CEW Director on Pakistani-US relations after bin Laden
After bin Laden: Pakistan—friend or foe?
This past week’s stunning developments on the global security front and the death of international terrorist mastermind Osama bin Laden have many Americans (and non-Americans) wondering how close two long term allies really are. Those allies are the United States and the Islamic Republic of Pakistan.
The unanswered question of how could bin Laden have lived for six years outside the Pakistani capital in proximity of areas heavily populated by Pakistani military personnel raise many other concerns about Pakistan’s stability as a country, its government’s integrity, and its military’s commitment to fighting global terrorism.
What do we know about Pakistan? Founded in1947 when the British left India, Pakistan was the Muslim state that broke from the larger Hindu state on the Indian sub-continent. Its founder was Muhammad Ali Jinnah (1876-1948) who worked directly with Mohandas K. Gandhi. Jinnah, who headed up India’s Muslim League, wanted two Indias (one Muslim and one Hindu) and he wanted a diverse Indian Muslim state that was secular in orientation. His main protagonist in the Muslim League was Muhammad Iqbal who called for an Islamic republic based on Sharia law and Islamic teachings.
For its first twenty-four years, Pakistan consisted of two regions: West Pakistan, the region we know today as Pakistan (with a population of 170 million and the sixth largest country on earth) and East Pakistan which was 1000 miles east of Islamabad on the other side of India. The intra-Islamic war of 1971 between both regions ended up creating the autonomous Islamic nation-state of Bangladesh (a nation of 164 million and the eighth largest country in the world.)
The interesting thing about Pakistan is that it has been known for political instability since 1947. In its first 50 years, it spent 25 years as a democracy and 25 years as a military regime. The vacillation between authoritarian government and weak democratic governance led to fissures within the social and political landscape of the country. Its famed strong men such as generals Ayub Khan and Yahya Khan attempted to keep Pakistan secure and stable and working with both eastern (Communist) and western (democratic) states in the 1950s and 1960s. But, the role of Islam in the society continued to rise to the fore in Pakistani politics.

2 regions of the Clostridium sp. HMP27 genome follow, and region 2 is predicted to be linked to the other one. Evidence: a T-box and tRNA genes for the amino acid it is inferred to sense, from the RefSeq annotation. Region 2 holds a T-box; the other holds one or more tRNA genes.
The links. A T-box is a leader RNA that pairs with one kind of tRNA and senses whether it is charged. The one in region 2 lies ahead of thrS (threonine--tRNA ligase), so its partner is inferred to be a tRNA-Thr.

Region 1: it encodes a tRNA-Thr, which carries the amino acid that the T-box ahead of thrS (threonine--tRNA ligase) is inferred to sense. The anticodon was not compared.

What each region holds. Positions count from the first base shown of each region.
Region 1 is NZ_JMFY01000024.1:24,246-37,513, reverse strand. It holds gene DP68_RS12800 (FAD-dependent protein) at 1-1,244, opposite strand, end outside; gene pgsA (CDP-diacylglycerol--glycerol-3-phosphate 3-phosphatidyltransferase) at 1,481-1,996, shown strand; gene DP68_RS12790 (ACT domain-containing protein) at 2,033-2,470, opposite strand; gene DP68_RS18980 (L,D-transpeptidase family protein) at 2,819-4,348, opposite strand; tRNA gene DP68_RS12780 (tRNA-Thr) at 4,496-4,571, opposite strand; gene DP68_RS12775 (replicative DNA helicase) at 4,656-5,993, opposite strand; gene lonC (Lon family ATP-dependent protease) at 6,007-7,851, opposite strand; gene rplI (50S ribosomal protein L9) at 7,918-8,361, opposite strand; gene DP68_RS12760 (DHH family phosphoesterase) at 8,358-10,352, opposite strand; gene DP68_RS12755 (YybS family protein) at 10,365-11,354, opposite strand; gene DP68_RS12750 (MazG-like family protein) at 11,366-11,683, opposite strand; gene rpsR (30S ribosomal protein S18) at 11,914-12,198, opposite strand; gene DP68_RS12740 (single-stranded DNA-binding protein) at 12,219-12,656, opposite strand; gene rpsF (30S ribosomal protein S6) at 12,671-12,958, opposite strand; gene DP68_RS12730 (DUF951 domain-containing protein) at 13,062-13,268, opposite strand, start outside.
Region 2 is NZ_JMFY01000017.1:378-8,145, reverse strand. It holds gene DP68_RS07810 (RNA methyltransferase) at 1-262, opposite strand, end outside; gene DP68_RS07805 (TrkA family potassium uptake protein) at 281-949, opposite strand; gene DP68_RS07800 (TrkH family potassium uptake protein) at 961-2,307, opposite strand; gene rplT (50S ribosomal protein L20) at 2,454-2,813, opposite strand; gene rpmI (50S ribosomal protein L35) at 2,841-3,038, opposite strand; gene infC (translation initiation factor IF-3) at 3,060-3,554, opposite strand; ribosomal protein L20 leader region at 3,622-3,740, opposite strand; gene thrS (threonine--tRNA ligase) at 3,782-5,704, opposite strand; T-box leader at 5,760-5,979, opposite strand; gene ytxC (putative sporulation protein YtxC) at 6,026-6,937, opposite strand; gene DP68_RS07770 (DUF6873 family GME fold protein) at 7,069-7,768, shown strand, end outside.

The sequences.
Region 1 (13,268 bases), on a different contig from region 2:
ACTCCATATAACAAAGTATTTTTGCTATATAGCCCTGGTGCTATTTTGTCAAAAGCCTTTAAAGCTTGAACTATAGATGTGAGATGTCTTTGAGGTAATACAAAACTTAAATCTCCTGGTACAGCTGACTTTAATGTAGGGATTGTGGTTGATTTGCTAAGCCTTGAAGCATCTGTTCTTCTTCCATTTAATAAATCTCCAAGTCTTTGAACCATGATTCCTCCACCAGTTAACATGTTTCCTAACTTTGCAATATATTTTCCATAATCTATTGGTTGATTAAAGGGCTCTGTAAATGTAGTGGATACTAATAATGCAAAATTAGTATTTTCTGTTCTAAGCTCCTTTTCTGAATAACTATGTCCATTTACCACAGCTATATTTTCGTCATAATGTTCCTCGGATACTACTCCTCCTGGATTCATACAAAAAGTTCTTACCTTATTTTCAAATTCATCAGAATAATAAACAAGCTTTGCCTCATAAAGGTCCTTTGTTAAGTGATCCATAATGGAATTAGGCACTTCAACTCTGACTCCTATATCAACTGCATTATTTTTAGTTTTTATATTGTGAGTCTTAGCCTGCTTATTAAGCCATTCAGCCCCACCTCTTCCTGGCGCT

Often the generals would attempt, like Mustafa Kemal (Ataturk) in Turkey in the 1920s, to take the Pakistani polity toward secularism and stability only to have the cracks reemerge in the nation’s partisan politics catapulting the Pakistani system back toward authoritarianism.
Even Sulfikar Ali Bhutto, the father of the late Pakistani politician Benazir Bhutto, tried to bring about democratic socialism and parliamentarism, but the divides between those wanting an Islamist society and a secularist state were too great. In July 1977, General Zia ul-Haq foisted a putsch upon the state and brought with him another period of martial law. The US worked with General Zia, but as the story of “Charlie Wilson’s War” tells us, Islamism in Pakistan even got the best of the military leadership and Pakistan drifted toward more Islamism: enforced Ramadan fast periods; Fridays off for worship; prayer (salat) encouraged five times a day; a declaration that those opposed to Muhammad as Allah’s prophet were unbelievers; government elites mandated to live by the tenets of Islam; and the Quran was to be the basis for national law.